November is American Indian Heritage Month. We wanted to take this opportunity to bring attention to mental health and Native American populations. With the significant stigma associated with mental illness among these populations, we must all work together to begin removing it and getting these individuals the diagnoses, treatment, and support they need to lead healthier lives.
12+ Facts and Figures on Native American Mental Health
Let's take a look at more than a dozen facts and statistics about mental health and Native American populations.
- Post-traumatic stress disorder (PTSD), violence, suicide and substance use have been identified as some of the more prevalent mental health issues among American Indians and Alaska Natives when compared with the general population in the United States.
- More than 19% of Native American or Alaska Native populations reported having a mental illness in the past year — equivalent to more than 825,000 people.
- More than 4% of American Indians and Alaska Natives had a major depressive episode in 2020.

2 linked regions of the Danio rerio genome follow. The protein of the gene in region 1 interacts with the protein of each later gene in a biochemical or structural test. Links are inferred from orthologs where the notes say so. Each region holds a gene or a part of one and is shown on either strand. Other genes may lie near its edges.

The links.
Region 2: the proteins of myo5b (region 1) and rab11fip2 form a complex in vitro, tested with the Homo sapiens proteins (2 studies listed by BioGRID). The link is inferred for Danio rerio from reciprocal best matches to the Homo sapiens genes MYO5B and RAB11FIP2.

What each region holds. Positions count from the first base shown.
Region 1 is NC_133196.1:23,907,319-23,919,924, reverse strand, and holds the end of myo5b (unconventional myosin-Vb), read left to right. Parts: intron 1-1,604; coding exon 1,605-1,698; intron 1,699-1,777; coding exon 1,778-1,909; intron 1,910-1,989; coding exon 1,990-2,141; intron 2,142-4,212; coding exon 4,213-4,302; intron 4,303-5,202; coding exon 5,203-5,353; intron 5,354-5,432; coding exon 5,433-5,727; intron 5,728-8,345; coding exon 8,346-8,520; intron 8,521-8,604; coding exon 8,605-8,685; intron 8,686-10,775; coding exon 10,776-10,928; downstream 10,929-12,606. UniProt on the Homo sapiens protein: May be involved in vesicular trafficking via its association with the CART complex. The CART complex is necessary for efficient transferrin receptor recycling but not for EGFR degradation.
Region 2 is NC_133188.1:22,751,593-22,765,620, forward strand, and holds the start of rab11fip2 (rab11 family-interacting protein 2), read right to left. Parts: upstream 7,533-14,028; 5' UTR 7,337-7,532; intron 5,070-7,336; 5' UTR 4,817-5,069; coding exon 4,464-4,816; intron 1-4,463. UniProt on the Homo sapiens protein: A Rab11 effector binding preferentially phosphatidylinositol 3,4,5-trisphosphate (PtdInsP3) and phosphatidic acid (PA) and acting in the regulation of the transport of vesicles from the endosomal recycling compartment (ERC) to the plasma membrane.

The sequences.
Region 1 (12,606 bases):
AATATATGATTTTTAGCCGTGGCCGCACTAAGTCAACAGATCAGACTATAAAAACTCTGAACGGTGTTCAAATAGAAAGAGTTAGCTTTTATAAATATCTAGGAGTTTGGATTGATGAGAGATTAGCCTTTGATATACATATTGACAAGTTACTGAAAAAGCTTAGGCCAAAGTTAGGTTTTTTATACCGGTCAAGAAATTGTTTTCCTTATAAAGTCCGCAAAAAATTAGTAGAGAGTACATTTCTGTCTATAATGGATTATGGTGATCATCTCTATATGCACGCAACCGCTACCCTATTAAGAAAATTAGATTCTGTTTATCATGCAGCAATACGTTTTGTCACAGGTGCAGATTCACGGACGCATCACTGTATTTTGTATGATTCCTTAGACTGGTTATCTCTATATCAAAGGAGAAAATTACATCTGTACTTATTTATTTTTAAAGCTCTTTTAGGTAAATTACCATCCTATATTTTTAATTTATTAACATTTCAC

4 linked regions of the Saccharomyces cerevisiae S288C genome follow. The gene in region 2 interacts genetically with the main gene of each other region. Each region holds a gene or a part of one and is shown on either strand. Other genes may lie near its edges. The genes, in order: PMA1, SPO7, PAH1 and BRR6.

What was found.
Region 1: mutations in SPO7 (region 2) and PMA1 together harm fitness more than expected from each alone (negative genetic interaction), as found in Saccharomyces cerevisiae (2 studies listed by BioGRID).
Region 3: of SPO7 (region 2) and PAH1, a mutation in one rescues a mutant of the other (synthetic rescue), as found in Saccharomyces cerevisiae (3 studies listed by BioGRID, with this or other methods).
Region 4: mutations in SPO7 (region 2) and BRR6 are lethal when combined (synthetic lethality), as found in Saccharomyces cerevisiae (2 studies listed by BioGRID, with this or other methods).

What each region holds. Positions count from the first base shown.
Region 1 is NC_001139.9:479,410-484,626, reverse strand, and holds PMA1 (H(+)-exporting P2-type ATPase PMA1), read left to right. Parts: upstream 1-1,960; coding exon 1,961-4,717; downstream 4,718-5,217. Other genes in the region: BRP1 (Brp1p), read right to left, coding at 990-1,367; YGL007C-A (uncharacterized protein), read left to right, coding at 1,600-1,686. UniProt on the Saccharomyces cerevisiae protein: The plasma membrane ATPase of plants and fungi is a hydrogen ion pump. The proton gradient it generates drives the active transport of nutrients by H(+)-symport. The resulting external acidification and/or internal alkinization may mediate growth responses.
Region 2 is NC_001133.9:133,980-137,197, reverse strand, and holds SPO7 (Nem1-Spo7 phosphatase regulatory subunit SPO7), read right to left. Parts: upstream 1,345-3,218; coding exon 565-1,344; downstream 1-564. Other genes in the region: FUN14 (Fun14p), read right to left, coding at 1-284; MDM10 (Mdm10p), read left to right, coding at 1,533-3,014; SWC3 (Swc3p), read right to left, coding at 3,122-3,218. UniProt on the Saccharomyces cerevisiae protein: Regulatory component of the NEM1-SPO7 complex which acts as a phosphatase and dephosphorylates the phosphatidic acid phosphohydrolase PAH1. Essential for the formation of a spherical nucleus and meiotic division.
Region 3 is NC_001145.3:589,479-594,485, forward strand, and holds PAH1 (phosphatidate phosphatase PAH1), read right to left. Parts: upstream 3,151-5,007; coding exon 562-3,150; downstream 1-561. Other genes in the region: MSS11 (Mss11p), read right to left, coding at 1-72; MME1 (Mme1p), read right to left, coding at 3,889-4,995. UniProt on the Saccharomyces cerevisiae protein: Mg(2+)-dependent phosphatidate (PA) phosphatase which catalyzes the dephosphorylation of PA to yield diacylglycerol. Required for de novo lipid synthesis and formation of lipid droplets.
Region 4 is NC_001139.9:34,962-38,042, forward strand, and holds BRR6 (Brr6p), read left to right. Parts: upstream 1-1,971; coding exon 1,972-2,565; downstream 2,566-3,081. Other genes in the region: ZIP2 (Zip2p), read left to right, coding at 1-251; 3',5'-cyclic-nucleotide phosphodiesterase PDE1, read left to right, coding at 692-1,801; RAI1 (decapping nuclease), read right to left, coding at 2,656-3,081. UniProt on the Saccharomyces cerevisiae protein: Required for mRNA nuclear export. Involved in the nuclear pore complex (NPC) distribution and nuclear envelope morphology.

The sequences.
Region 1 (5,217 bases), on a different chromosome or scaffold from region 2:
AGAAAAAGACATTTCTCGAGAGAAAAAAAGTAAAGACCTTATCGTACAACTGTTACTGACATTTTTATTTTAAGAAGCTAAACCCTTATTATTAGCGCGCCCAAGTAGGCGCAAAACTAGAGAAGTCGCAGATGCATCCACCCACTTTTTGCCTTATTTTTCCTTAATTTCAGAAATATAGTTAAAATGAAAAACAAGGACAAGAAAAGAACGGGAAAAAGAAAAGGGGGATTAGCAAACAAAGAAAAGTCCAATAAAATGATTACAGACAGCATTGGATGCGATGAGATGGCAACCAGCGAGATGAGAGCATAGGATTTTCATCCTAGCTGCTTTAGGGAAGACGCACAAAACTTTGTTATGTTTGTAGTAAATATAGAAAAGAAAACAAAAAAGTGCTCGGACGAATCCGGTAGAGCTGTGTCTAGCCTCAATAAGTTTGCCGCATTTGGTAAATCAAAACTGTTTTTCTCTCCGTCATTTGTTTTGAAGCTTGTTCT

- Native/Indigenous people in America report experiencing serious psychological distress 2.5x more than the general population over a month's time.
- Native/Indigenous people in America start to use and abuse alcohol and other drugs at younger ages and higher rates than all other ethnic groups.
- In the general U.S. population, the prevalence of lifetime PTSD is 4.8% to 6.4%, yet among American Indian and Alaskan Native populations, the prevalence of PTSD is estimated to fall between 16% to 24%.
- 14% to nearly 30% of American Indian and Alaska Native women experience postpartum depression compared to 11% of all women in the United States.
- American Indian/Alaska Natives are 60% more likely to experience the feeling that everything is an effort, all or most of the time, as compared to non-Hispanic whites.
- Drug overdose deaths among American Indians and Alaska Natives grew 43% between 2019 and 2020, making it the highest rate of deaths in 2020 and 30% higher than for white individuals.
- Suicides were the second leading cause of death for that group in 2019, with a rate around 20% higher than that of non-Hispanic whites.
- Research has shown that stigma around mental health in Native communities was second only to HIV.
- Key barriers to adequate mental health care for Indigenous/Native communities include the following:
- Inadequate federal funding
- Rural/isolated locations
- Mistrust of government services
- Language barriers
- While about 4.2 million Americans identify themselves as having Native American or Alaska Native heritage, there are likely only 200 to 300 Native American psychologists in the entire country.
- Indian Health Service (IHS) per capita spending falls well behind spending on Medicare, Veterans Health Administration and Medicaid